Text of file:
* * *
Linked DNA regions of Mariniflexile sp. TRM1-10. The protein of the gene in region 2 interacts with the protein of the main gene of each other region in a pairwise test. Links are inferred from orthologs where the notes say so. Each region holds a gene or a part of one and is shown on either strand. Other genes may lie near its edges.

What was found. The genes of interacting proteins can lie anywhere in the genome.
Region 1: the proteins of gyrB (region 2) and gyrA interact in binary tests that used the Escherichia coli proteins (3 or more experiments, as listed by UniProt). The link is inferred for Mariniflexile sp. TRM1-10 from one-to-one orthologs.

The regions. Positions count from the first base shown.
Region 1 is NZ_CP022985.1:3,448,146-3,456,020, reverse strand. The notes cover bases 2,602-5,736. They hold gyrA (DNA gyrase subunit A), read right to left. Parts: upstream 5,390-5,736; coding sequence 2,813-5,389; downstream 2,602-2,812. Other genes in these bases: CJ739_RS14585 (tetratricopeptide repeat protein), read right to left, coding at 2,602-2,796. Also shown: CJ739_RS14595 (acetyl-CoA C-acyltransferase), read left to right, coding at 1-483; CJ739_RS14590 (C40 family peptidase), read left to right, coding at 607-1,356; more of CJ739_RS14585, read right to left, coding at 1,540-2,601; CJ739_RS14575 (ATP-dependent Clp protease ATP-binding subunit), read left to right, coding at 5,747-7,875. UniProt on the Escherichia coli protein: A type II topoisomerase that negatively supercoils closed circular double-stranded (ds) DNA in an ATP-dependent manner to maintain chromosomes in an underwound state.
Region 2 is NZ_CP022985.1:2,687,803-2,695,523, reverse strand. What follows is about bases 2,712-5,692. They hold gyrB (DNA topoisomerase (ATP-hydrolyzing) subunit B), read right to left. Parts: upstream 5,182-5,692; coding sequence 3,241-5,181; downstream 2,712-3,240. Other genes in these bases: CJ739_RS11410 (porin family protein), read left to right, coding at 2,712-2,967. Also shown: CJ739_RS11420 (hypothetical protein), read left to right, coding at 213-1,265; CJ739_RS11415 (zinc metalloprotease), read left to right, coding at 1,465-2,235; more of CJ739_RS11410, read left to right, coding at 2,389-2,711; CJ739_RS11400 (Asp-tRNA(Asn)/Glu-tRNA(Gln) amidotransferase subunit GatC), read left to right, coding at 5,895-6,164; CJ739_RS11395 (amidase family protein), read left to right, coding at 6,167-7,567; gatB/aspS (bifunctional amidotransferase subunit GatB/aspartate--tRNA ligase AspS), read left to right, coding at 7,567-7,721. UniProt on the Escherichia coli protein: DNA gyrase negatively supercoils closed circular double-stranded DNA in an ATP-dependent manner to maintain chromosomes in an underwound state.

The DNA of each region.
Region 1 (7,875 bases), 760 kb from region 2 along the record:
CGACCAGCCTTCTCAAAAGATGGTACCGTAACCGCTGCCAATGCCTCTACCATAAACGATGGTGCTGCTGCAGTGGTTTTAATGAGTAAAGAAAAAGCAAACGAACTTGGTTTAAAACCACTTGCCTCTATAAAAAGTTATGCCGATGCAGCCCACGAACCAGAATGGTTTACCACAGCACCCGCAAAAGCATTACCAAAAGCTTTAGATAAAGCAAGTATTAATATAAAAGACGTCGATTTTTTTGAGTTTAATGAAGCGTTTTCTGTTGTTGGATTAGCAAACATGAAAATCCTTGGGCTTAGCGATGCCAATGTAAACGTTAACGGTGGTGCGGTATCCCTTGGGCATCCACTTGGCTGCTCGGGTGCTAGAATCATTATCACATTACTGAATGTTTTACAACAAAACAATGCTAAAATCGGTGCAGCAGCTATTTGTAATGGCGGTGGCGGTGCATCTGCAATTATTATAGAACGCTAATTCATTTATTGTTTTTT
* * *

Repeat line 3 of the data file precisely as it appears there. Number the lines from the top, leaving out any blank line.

Region 1: the proteins of gyrB (region 2) and gyrA interact in binary tests that used the Escherichia coli proteins (3 or more experiments, as listed by UniProt). The link is inferred for Mariniflexile sp. TRM1-10 from one-to-one orthologs.